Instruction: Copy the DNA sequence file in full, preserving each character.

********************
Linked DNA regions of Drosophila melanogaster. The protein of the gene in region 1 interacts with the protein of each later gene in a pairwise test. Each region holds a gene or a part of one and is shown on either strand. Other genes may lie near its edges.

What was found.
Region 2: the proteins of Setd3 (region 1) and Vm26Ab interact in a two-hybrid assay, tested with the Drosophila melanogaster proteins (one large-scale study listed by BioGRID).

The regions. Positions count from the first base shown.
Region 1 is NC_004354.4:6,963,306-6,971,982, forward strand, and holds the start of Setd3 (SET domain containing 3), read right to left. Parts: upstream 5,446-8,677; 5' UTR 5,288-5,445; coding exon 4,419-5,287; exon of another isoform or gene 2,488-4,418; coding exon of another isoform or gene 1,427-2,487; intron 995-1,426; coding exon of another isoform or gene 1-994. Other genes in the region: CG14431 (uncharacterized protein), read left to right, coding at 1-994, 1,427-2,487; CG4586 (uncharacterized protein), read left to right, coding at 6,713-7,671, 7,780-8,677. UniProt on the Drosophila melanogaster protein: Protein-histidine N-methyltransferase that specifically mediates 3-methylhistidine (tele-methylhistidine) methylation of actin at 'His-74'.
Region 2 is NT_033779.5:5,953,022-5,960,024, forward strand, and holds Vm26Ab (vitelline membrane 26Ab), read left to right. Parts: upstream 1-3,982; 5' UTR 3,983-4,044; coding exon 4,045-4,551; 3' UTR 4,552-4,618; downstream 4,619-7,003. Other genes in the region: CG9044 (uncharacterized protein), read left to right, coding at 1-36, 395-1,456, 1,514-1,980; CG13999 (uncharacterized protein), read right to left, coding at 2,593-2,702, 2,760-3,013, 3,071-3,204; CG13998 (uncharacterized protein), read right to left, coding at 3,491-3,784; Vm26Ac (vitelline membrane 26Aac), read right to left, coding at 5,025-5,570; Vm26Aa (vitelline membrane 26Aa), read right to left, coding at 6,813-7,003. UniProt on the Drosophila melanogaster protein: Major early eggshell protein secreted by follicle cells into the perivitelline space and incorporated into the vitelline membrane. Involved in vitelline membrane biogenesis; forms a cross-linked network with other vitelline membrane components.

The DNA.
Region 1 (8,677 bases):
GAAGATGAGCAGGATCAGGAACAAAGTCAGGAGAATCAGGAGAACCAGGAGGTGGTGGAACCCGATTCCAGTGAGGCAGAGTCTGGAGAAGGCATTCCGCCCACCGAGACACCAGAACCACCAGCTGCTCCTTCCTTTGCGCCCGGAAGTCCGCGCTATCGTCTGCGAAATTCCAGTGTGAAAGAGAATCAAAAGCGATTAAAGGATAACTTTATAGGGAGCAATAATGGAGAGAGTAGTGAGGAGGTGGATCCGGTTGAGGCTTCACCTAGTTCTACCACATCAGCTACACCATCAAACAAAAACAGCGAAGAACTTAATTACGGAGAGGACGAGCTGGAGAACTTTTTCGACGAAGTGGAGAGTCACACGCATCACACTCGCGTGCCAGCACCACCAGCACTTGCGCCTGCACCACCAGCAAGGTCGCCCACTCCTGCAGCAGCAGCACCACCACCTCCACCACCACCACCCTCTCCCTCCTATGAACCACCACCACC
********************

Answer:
Linked DNA regions of Drosophila melanogaster. The protein of the gene in region 1 interacts with the protein of each later gene in a pairwise test. Each region holds a gene or a part of one and is shown on either strand. Other genes may lie near its edges.

What was found.
Region 2: the proteins of Setd3 (region 1) and Vm26Ab interact in a two-hybrid assay, tested with the Drosophila melanogaster proteins (one large-scale study listed by BioGRID).

The regions. Positions count from the first base shown.
Region 1 is NC_004354.4:6,963,306-6,971,982, forward strand, and holds the start of Setd3 (SET domain containing 3), read right to left. Parts: upstream 5,446-8,677; 5' UTR 5,288-5,445; coding exon 4,419-5,287; exon of another isoform or gene 2,488-4,418; coding exon of another isoform or gene 1,427-2,487; intron 995-1,426; coding exon of another isoform or gene 1-994. Other genes in the region: CG14431 (uncharacterized protein), read left to right, coding at 1-994, 1,427-2,487; CG4586 (uncharacterized protein), read left to right, coding at 6,713-7,671, 7,780-8,677. UniProt on the Drosophila melanogaster protein: Protein-histidine N-methyltransferase that specifically mediates 3-methylhistidine (tele-methylhistidine) methylation of actin at 'His-74'.
Region 2 is NT_033779.5:5,953,022-5,960,024, forward strand, and holds Vm26Ab (vitelline membrane 26Ab), read left to right. Parts: upstream 1-3,982; 5' UTR 3,983-4,044; coding exon 4,045-4,551; 3' UTR 4,552-4,618; downstream 4,619-7,003. Other genes in the region: CG9044 (uncharacterized protein), read left to right, coding at 1-36, 395-1,456, 1,514-1,980; CG13999 (uncharacterized protein), read right to left, coding at 2,593-2,702, 2,760-3,013, 3,071-3,204; CG13998 (uncharacterized protein), read right to left, coding at 3,491-3,784; Vm26Ac (vitelline membrane 26Aac), read right to left, coding at 5,025-5,570; Vm26Aa (vitelline membrane 26Aa), read right to left, coding at 6,813-7,003. UniProt on the Drosophila melanogaster protein: Major early eggshell protein secreted by follicle cells into the perivitelline space and incorporated into the vitelline membrane. Involved in vitelline membrane biogenesis; forms a cross-linked network with other vitelline membrane components.

The DNA.
Region 1 (8,677 bases):
GAAGATGAGCAGGATCAGGAACAAAGTCAGGAGAATCAGGAGAACCAGGAGGTGGTGGAACCCGATTCCAGTGAGGCAGAGTCTGGAGAAGGCATTCCGCCCACCGAGACACCAGAACCACCAGCTGCTCCTTCCTTTGCGCCCGGAAGTCCGCGCTATCGTCTGCGAAATTCCAGTGTGAAAGAGAATCAAAAGCGATTAAAGGATAACTTTATAGGGAGCAATAATGGAGAGAGTAGTGAGGAGGTGGATCCGGTTGAGGCTTCACCTAGTTCTACCACATCAGCTACACCATCAAACAAAAACAGCGAAGAACTTAATTACGGAGAGGACGAGCTGGAGAACTTTTTCGACGAAGTGGAGAGTCACACGCATCACACTCGCGTGCCAGCACCACCAGCACTTGCGCCTGCACCACCAGCAAGGTCGCCCACTCCTGCAGCAGCAGCACCACCACCTCCACCACCACCACCCTCTCCCTCCTATGAACCACCACCACC